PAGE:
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Dead ‘cannibal’ star spotted with metal scar after consuming part of a planet

Astronomers have spotted an unusual sign that a dead star feasted on a fragment of a planet orbiting it: a metal scar on the star’s surface. The revelation sheds light on the dynamic nature of planetary systems even in the end stages of a star’s life cycle — and could foretell the eventual fate of our own solar system, according to the scientists.

Planets form from swirls of gas and dust called a protoplanetary disk that surrounds a newly formed star. But as the star ages and dies, the stellar object can consume the very planets and asteroids it helped create.

Astronomers observed a dead star, known as a white dwarf, located about 63 light-years away from Earth using the European Southern Observatory’s Very Large Telescope in Chile. The observation revealed a metallic feature on the star’s surface that the researchers determined was related to a change detected in the star’s magnetic field. A new study detailing the observation appeared Monday in The Astrophysical Journal Letters.

“It is well known that some white dwarfs — slowly cooling embers of stars like our Sun — are cannibalising pieces of their planetary systems. Now we have discovered that the star’s magnetic field plays a key role in this process, resulting in a scar on the white dwarf’s surface,” said lead study author Dr. Stefano Bagnulo, an astronomer at Armagh Observatory and Planetarium in Northern Ireland, in a statement.

The white dwarf, called WD 0816-310, is an Earth-size remnant of a star that was once like our sun but larger. The stellar object acquired a noticeable dark mark on its surface, which turned out to be a concentration of metals.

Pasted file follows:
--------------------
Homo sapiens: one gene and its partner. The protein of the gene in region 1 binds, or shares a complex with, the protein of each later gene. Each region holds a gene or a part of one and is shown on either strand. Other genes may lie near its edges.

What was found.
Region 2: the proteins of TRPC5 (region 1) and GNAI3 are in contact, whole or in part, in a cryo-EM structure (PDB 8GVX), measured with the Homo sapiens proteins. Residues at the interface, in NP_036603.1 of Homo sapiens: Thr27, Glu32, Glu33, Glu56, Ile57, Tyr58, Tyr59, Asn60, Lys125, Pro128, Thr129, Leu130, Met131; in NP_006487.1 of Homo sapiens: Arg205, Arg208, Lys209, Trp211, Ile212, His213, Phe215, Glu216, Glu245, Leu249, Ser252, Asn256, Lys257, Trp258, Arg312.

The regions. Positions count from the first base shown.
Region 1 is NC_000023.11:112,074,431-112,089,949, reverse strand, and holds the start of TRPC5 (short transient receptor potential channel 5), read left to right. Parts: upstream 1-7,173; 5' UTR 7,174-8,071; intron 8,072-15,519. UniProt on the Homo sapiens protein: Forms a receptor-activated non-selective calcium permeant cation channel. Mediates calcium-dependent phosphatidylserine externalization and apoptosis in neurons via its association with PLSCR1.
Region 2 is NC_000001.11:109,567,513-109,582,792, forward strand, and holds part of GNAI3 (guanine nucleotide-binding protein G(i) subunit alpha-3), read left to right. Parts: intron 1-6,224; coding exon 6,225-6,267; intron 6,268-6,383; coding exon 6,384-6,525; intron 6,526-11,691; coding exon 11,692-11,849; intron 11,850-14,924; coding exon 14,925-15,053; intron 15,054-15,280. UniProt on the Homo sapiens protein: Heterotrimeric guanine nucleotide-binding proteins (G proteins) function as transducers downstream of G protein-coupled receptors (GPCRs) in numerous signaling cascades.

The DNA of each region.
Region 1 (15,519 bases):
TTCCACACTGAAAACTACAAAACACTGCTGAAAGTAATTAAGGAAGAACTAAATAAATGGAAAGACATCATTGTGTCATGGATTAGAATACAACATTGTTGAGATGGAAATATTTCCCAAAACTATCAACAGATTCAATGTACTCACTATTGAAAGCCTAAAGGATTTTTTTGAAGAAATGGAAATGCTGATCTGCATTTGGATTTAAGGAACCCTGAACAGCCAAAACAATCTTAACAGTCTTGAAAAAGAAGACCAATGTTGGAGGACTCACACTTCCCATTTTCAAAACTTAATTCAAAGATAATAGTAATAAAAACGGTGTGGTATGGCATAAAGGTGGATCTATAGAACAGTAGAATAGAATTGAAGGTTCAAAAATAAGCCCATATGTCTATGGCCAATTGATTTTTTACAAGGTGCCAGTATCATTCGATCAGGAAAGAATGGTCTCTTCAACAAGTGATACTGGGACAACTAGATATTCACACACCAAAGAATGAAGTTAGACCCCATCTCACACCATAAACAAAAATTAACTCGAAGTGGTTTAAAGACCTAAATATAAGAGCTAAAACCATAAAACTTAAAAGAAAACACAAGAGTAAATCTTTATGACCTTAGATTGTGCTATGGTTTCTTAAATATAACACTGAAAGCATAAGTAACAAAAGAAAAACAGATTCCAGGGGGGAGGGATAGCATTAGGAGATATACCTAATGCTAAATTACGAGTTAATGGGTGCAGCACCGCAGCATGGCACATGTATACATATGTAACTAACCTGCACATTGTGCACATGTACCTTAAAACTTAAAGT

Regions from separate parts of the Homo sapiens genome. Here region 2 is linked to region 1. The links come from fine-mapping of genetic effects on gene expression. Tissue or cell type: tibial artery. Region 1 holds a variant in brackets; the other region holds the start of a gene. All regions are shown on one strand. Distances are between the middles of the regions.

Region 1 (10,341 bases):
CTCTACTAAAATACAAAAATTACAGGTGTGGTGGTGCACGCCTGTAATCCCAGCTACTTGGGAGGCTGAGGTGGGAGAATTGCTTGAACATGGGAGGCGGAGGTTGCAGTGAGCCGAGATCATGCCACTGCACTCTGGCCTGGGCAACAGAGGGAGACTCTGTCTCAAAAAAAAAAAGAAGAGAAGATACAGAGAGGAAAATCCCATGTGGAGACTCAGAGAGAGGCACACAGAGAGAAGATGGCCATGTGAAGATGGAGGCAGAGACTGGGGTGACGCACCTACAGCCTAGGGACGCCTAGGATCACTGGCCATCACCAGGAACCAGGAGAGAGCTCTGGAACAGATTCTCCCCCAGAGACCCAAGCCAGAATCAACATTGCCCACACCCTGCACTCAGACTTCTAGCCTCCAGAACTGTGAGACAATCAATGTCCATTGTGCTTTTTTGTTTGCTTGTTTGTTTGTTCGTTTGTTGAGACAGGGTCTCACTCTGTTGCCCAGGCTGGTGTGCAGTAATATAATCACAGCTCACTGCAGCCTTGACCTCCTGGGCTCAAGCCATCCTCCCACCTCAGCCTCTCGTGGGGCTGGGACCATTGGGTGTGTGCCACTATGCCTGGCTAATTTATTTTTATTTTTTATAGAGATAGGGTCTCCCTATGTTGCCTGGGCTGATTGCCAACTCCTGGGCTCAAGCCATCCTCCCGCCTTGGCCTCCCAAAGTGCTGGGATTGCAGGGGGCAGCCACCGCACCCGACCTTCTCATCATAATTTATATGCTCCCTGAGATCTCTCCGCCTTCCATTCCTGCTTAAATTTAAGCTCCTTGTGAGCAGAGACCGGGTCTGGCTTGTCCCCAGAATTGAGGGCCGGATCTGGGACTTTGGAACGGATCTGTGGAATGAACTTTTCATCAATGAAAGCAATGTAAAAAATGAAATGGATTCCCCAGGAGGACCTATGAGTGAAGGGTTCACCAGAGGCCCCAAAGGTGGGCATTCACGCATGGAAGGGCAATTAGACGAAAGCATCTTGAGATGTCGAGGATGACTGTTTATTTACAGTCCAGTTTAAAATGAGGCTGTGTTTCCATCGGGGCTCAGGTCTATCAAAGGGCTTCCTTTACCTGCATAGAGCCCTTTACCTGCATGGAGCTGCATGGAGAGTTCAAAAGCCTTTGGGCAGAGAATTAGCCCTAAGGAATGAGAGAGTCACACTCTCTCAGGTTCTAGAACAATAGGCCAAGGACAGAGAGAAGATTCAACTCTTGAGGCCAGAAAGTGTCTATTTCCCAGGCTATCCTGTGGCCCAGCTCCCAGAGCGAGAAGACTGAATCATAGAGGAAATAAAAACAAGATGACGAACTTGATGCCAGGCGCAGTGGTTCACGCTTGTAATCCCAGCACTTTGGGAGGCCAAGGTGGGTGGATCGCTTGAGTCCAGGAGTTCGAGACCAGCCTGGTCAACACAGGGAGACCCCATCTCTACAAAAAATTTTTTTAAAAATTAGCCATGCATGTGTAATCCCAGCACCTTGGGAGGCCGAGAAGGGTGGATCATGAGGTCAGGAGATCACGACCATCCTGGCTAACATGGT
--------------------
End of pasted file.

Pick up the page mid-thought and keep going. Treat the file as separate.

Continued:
“We have demonstrated that these metals originate from a planetary fragment as large as or possibly larger than Vesta, which is about 500 kilometers (310 miles) across and the second-largest asteroid in the Solar System,” said study coauthor Jay Farihi, a professor of astrophysics at University College London, in a statement.

A magnetic connection

While working with the Very Large Telescope, the team relied on its FORS2 instrument, considered a “Swiss-army knife” instrument by the researchers, to determine how the metal became part of the star. FORS2 is short for Focal Reducer/low dispersion Spectrograph 2.

As the astronomers observed the star, they noticed that the concentration of the metal they detected changed while the star rotated. Rather than being spread across the star’s surface as predicted by astronomical theory, the metal was focused in one area, said study coauthor John Landstreet, professor emeritus of physics and astronomy at Western University in Canada, in a statement.

The strength of the metal detection also synced with changes observed in the star’s magnetic field, which led the team to determine that the metal scar was located on one of the star’s magnetic poles.

The star’s magnetic field pulled the metals toward the star, which led to the presence of the scar, the finding has suggested.

“This scar is a concentrated patch of planetary material, held in place by the same magnetic field that has guided the infalling fragments,” said Landstreet, also affiliated with the Armagh Observatory and Planetarium. “Nothing like this has been seen before.”

A peculiar star

Previous observations of white dwarfs have shown the dead stars to have surfaces that are scattered with metals. The metallic features are likely from planets or asteroids that came too close to the star — much like comets that fly near the sun in our solar system.

But WD 0816-310 presents an entirely different scenario orchestrated by the star’s magnetic field. The process is similar to how auroras create bright displays near Earth’s poles as energetic particles from the sun collide with Earth’s atmosphere.

The study authors said that their observations show the dynamic actions that can take place within other planetary systems, even after the host star dies.

In about 5 billion years, our sun is expected to become a white dwarf.
But first, the golden orb will become a red giant, puffing up and expanding as it releases layers of material. Red giants form when stars have exhausted their supply of hydrogen for nuclear fusion and begin to die.

As a red giant, the sun will likely evaporate the solar system’s inner planets such as Mercury and Venus, although Earth’s fate remains unclear, according to NASA.

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